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Consumption and Expected Asset Returns Without Assumptions About Unobservables

  • Whelan, Karl

    (Central Bank and Financial Services Authority of Ireland)

If asset returns are predictable, then rational expectations and the arithmetic of budget constraints together imply that these predictable changes in returns should affect current consumption. This paper presents a new framework linking consumption, income, and observable assets to expectations of future asset returns. Relative to previous work on this topic, the framework proposed in this paper has a number of advantages including not relying on untestable assumptions concerning unobservable variables and not requiring estimation of unknown parameters to arrive at a forecasting variable.

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File URL: http://www.centralbank.ie/publications/Documents/4RT06.pdf
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Paper provided by Central Bank of Ireland in its series Research Technical Papers with number 4/RT/06.

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Length: 29 pages
Date of creation: May 2006
Date of revision:
Handle: RePEc:cbi:wpaper:4/rt/06
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  1. Campbell, John Y, 1991. "A Variance Decomposition for Stock Returns," Economic Journal, Royal Economic Society, vol. 101(405), pages 157-79, March.
  2. Karl Whelan & Michael Palumbo & Jeremy Rudd, 2002. "On the relationships between real consumption, income, and wealth," Open Access publications 10197/241, School of Economics, University College Dublin.
  3. Campbell, John Y, 1993. "Intertemporal Asset Pricing without Consumption Data," American Economic Review, American Economic Association, vol. 83(3), pages 487-512, June.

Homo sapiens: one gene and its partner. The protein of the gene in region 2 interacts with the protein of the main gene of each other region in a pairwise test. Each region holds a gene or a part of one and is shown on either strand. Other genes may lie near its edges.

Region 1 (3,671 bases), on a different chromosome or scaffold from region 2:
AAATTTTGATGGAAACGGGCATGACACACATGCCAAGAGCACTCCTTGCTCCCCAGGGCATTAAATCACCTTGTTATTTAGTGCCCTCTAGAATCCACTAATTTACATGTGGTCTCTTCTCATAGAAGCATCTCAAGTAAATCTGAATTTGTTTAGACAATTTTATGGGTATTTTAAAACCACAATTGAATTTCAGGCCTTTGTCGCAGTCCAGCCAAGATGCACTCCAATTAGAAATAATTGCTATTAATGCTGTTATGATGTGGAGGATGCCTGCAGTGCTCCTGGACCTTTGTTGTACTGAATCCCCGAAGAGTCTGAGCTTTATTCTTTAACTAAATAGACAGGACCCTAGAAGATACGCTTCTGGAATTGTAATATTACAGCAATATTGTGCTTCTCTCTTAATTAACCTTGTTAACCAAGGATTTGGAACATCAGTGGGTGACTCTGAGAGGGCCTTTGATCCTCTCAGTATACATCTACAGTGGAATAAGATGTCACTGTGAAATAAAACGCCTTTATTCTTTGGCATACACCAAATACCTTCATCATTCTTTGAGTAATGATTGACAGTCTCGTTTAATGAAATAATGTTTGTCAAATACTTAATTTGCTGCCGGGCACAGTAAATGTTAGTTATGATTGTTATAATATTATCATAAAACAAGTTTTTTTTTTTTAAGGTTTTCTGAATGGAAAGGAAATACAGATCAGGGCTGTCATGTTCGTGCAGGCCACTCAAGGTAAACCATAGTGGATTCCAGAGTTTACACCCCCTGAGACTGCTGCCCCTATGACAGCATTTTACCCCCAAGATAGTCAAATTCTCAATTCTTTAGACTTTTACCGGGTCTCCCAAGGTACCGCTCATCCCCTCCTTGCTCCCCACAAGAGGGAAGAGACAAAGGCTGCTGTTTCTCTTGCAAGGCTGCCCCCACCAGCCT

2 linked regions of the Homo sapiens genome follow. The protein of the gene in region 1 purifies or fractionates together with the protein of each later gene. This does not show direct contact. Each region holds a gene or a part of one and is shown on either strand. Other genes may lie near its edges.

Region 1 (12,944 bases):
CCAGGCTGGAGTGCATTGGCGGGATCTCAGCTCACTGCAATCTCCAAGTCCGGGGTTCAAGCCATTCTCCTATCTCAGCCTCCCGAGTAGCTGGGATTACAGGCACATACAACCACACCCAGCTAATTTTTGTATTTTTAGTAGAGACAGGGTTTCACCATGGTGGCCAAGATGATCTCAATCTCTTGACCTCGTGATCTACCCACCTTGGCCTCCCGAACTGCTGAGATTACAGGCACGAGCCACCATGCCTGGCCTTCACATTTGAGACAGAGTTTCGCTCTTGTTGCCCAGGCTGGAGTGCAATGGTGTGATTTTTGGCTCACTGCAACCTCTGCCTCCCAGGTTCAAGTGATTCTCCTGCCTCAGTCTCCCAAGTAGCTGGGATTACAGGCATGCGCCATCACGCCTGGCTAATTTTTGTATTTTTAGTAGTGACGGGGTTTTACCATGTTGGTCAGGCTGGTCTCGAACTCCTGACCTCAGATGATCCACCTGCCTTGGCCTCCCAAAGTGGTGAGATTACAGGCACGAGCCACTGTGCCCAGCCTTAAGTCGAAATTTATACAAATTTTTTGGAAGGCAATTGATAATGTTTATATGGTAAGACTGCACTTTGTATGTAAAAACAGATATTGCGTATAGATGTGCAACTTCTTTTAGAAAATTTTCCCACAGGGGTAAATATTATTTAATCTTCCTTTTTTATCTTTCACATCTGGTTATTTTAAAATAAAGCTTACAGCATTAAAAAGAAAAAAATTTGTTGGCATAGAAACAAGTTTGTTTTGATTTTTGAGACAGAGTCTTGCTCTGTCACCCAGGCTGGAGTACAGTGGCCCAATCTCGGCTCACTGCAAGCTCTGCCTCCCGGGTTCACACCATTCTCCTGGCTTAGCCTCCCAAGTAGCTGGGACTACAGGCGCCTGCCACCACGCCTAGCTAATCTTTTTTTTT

4. Pierre-Olivier Gourinchas & Hélène Rey, 2007. "International Financial Adjustment," Journal of Political Economy, University of Chicago Press, vol. 115(4), pages 665-703, 08.
  5. Stambaugh, Robert F., 1999. "Predictive regressions," Journal of Financial Economics, Elsevier, vol. 54(3), pages 375-421, December.
  6. repec:fth:harver:1435 is not listed on IDEAS
  7. James H. Stock & Mark W. Watson, 1991. "A simple estimator of cointegrating vectors in higher order integrated systems," Working Paper Series, Macroeconomic Issues 91-3, Federal Reserve Bank of Chicago.
  8. Brennan, Michael J. & Xia, Yihong, 2005. "tay's as good as cay," Finance Research Letters, Elsevier, vol. 2(1), pages 1-14, March.
  9. John H. Cochrane, 2006. "The Dog That Did Not Bark: A Defense of Return Predictability," NBER Working Papers 12026, National Bureau of Economic Research, Inc.
  10. Sydney Ludvigson & Martin Lettau, 1999. "Consumption, aggregate wealth and expected stock returns," Staff Reports 77, Federal Reserve Bank of New York.
  11. Lettau, Martin & Ludvigson, Sydney C., 2005. "tay's as good as cay: Reply," Finance Research Letters, Elsevier, vol. 2(1), pages 15-22, March.
  12. John Y. Campbell & N. Gregory Mankiw, 1989. "Consumption, Income, and Interest Rates: Reinterpreting the Time Series Evidence," NBER Working Papers 2924, National Bureau of Economic Research, Inc.
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